Many years ago, when I was a youngster living in Delaware, my family was very close to another family. Our fathers worked at the same company, and the mothers acted like sisters. Both families got along famously and, as kids, we grew up together as brothers. Inevitably, the careers of our fathers took off and caused them to move the families around the United States and far from each other. So much so, we dropped off each other's radar for quite some time. Recently, we were notified the other father had passed away and, as such, I tried to make contact with one of the sons, who I had not set eyes on for nearly fifty years. Interestingly, when I finally caught up with him by telephone, we connected as if we were kids again. I could easily recognize his voice and personality and we gabbed for quite some time about the two families.
This isn't the first time this has happened to me. I have old friends from Junior High school in Chicago, High School buddies in Cincinnati, and College fraternity brothers I still am in contact with, and in all instances, we basically pick up where we left off as if time was irrelevant. I have always marveled at this phenomenon and credit it to an awareness of the other person's "essence," meaning an acute understanding of what makes the other person tick, a kind of DNA for personality traits.
I believe when we are young we are more in tune with the fundamental personality of others, such as their morality, judgment, habits, intelligence, interests, etc. Let me give you an example, years ago when I went back to Cincinnati for my 20th High School reunion, everyone had obviously grown up and moved on, but I still had an intuitive understanding of each person; with rare exception, those who were jerks back in High School were still jerks twenty years later, and those who were decent people turned out just fine. Since the reunion, I have gone on some fishing trips with some old football buddies and we kid and tease each other like we were still teenagers, but we also share heart-to-heart discussions and support each other. This wouldn't be possible if we didn't understand the essence of each other, and, as I see it, it is the single element keeping us as friends for so many years.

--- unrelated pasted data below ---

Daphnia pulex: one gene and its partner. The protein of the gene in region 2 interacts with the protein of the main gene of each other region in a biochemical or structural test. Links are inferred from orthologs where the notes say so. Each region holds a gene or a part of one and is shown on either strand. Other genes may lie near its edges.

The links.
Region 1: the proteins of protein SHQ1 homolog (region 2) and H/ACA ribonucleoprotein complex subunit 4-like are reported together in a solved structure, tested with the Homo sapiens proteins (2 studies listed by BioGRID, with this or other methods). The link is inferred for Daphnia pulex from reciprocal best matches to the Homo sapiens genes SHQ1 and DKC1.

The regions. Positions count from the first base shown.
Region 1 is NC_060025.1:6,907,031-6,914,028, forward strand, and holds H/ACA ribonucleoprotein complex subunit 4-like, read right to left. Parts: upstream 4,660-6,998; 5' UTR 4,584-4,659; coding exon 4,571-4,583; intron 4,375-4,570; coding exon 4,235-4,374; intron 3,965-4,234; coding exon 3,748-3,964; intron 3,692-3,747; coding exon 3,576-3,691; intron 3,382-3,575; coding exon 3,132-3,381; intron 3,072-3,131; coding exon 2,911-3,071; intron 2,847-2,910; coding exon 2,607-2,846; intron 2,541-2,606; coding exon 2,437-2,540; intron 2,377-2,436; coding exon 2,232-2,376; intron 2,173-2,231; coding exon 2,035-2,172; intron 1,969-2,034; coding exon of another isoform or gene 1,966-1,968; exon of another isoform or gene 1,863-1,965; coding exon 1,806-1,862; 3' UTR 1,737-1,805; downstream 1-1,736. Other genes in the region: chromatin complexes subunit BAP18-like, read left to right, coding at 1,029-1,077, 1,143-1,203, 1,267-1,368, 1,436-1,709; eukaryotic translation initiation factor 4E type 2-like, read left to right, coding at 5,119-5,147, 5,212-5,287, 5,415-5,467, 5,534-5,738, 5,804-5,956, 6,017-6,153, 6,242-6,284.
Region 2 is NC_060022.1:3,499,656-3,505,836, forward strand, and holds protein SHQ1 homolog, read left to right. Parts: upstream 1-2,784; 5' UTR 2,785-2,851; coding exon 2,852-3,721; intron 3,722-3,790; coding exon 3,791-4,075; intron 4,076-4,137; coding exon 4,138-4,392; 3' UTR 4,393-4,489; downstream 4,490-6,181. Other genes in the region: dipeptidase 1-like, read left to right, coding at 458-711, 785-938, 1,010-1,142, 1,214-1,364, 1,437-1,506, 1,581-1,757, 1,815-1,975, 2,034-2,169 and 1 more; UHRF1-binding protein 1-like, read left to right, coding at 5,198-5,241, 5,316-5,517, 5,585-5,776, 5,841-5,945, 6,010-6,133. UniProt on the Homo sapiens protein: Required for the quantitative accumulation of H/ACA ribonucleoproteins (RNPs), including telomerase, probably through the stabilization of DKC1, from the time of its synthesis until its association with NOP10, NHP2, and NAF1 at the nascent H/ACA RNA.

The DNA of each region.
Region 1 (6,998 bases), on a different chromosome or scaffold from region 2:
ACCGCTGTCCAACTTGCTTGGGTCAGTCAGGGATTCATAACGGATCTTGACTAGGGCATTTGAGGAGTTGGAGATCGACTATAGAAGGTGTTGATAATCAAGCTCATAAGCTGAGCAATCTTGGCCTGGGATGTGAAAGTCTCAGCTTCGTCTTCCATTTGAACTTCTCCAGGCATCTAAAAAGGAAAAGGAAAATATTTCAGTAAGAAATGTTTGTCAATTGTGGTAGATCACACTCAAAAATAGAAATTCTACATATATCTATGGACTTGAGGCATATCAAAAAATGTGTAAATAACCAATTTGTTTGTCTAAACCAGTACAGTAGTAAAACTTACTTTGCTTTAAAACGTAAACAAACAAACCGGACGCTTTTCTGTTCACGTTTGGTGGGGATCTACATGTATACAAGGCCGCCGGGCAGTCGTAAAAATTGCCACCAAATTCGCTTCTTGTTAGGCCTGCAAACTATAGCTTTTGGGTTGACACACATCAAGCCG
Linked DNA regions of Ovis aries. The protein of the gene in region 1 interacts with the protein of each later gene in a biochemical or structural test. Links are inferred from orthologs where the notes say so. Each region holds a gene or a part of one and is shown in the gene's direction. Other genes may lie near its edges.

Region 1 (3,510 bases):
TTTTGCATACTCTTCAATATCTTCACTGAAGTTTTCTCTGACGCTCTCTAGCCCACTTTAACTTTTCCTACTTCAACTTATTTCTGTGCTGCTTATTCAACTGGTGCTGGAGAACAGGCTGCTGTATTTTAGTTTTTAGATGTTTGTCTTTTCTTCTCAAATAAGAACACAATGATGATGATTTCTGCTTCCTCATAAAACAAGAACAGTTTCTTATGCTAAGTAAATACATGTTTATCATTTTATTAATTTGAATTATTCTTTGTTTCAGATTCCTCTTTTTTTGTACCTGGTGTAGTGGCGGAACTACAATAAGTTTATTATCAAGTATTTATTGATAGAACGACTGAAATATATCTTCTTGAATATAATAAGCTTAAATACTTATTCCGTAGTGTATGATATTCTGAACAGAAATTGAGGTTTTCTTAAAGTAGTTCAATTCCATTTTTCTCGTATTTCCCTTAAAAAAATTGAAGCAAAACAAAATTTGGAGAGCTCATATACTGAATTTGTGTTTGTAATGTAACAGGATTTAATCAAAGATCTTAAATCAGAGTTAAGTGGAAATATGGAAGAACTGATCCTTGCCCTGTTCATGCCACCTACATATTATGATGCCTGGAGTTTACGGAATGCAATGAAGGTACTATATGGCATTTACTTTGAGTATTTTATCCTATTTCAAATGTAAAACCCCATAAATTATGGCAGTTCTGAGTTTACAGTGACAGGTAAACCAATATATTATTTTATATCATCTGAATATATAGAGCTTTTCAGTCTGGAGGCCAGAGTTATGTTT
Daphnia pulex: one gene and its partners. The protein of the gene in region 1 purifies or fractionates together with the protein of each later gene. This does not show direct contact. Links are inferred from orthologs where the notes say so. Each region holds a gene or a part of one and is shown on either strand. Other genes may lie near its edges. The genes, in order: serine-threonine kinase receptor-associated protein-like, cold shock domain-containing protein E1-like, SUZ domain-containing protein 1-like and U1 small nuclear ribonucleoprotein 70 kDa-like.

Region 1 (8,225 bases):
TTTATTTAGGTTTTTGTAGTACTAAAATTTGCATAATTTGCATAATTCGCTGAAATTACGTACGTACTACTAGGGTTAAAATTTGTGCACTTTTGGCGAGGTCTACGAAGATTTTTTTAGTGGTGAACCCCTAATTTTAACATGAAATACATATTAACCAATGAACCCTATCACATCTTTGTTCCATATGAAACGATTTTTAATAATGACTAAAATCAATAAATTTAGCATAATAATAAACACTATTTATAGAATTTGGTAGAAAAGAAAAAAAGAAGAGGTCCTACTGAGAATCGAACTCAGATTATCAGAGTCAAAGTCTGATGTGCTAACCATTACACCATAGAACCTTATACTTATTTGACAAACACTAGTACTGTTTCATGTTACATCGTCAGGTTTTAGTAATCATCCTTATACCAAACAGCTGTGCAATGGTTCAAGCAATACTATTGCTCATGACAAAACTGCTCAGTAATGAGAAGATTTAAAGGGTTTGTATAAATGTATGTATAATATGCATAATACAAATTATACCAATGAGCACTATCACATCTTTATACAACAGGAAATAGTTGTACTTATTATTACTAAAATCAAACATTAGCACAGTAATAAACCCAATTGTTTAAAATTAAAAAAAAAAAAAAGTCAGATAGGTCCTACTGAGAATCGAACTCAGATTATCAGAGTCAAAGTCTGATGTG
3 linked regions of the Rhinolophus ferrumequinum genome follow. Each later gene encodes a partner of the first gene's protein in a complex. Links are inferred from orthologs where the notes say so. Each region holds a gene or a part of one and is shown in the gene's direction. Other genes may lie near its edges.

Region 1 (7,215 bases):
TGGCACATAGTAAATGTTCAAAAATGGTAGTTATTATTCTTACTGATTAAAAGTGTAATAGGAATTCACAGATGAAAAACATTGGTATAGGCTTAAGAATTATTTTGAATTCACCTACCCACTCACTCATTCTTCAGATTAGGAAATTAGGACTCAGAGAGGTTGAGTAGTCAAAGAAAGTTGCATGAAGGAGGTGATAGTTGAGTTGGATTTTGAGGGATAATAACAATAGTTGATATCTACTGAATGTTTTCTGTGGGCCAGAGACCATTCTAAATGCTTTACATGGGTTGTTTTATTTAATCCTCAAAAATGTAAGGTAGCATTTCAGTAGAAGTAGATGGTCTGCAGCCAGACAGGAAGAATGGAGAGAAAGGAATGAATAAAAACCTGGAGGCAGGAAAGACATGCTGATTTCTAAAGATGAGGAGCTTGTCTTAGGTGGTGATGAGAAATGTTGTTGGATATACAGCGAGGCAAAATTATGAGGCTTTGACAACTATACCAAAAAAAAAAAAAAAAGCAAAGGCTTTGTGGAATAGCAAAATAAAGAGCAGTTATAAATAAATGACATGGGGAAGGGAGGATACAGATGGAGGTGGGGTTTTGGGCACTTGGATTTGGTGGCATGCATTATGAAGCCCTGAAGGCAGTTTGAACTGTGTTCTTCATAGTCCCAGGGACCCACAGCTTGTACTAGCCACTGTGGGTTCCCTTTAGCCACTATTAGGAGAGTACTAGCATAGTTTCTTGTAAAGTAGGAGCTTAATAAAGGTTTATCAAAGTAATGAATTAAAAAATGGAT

As we get older though, we tend to mask our personalities and become more discreet in terms of who we allow into our inner circle. I think it's because we fear someone might violate our trust which could hurt us either personally or professionally. Consequently, we become self-conscious about how we act and what we say to others. We also spend considerable time sizing people up in terms of who we can trust and confide in.
Our understanding of "essence" is also based on group dynamics. For example, in school we had to rub elbows with a lot of different people in different settings; e.g., different classes, clubs, and sports. The more closely we had to work together towards common goals, the more inclined we were to rely on each other and, as a result, came to understand our strengths and weaknesses. Those serving in the military also experience this phenomenon and develop strong bonds as well. However, it is when we are in our youth that we are more approachable and open, and less so as we grow older, particularly in companies where we are forced to become political and competitive.
I have an old friend in Atlanta I have known for 45 years now. We shared our first cigar together behind his house in Chicago, had a lot of laughs together and enjoyed many family experiences. Although I haven't seen him in quite some time, every now and then, one of us will pick up the phone and call the other and ask, "How's it hangin'?", a very old and juvenile expression, but something that has become somewhat of a term of endearment between the two of us. When we talk, it's as if we were chatting next to each other over a beer. Although we still enjoy a good laugh, we've compared notes on our life's journey and try to comfort each other accordingly, particularly in the passing of family members.
One thing I've learned as a result of all this, it is impossible to bullshit someone who understands your essence. They simply know you too well.
Keep the Faith!
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Tim Bryce is the Managing Director of M. Bryce & Associates (MBA) of Palm Harbor, Florida and has over 30 years of experience in the management consulting field. He can be reached at firstname.lastname@example.org
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